Obeshimi 大べし見

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Obeshimi mask

 Ōbeshimi 大べしみ

Noh: A mask representing a tengu who protects others from evil spirits and demons. The oldest form of beshimi maks, caracteristically the mouth is firmly clenched and metallic gold eyes appear to pop out of the face. While the ōbeshimi has an expression of inner determination, it also has a comical aspect: if ōbeshimi were to unclamp its teeth, it would break into a smile. Ōbeshimi's tense expression creates deep wrinkles on the forehead and forces both ends of the eyebrows to curl upward. Flattened nostrils enlarge the end of the nose. The mask has a rounded jaw and depth of medelling allows for ears. The eyebrows, beard, and mustache of the mask are painted in black. Vermillion outlines highlight the creases in the brown skin. Used for tengu roles in Kurama Tengu, Zegai, Kuruma zō, Dairokuten, and Daie, where it is worn under a shaka mask and therefore called shaka shita. First created by the thirteenth carver Shakazuru Yoshinari. A good standard obeshimi mask is owned by the Mitsui family, Tokyo, and a fine early Muromachi example with smaller eyeballs and rounder face belongs to Nara Zuihiko Shrine.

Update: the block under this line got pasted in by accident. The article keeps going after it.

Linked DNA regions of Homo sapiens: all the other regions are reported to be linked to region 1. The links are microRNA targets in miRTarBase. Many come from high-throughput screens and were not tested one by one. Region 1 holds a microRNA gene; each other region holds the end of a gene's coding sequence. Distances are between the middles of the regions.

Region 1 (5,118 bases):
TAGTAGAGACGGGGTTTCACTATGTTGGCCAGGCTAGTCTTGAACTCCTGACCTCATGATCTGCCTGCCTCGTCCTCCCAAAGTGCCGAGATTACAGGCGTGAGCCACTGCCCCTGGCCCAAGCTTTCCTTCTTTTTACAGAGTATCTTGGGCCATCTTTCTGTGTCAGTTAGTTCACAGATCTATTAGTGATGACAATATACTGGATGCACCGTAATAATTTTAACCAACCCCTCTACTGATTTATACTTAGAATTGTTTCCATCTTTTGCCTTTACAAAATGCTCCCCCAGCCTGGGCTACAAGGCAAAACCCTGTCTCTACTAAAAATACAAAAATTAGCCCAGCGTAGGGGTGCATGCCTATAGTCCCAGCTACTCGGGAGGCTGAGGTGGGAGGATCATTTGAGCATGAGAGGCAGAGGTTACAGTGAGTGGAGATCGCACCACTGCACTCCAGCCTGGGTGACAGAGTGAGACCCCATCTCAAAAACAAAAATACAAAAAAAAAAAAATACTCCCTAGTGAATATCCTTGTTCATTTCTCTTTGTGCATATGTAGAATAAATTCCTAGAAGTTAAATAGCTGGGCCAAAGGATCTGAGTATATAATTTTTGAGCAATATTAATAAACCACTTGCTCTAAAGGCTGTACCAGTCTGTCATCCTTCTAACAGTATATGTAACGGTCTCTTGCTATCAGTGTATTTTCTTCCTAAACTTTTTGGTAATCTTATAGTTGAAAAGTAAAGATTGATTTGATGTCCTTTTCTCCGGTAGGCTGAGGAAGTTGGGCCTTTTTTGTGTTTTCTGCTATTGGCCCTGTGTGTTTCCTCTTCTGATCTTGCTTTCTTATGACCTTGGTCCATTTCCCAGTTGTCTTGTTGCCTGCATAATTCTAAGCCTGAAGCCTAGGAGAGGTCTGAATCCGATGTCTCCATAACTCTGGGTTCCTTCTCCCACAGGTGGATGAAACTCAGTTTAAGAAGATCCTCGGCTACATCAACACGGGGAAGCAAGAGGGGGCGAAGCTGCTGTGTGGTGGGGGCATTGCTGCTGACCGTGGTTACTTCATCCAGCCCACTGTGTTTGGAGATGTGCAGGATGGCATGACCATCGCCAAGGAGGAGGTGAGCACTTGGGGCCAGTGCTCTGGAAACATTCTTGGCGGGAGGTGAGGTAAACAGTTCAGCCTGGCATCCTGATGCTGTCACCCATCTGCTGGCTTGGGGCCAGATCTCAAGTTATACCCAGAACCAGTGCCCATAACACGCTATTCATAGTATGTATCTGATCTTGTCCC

See beshimi, kijinmen, and nōmen. Compare with kobeshimi, kurohige, sarubeshimi, chōrei beshimi, kumasaka. [MB]

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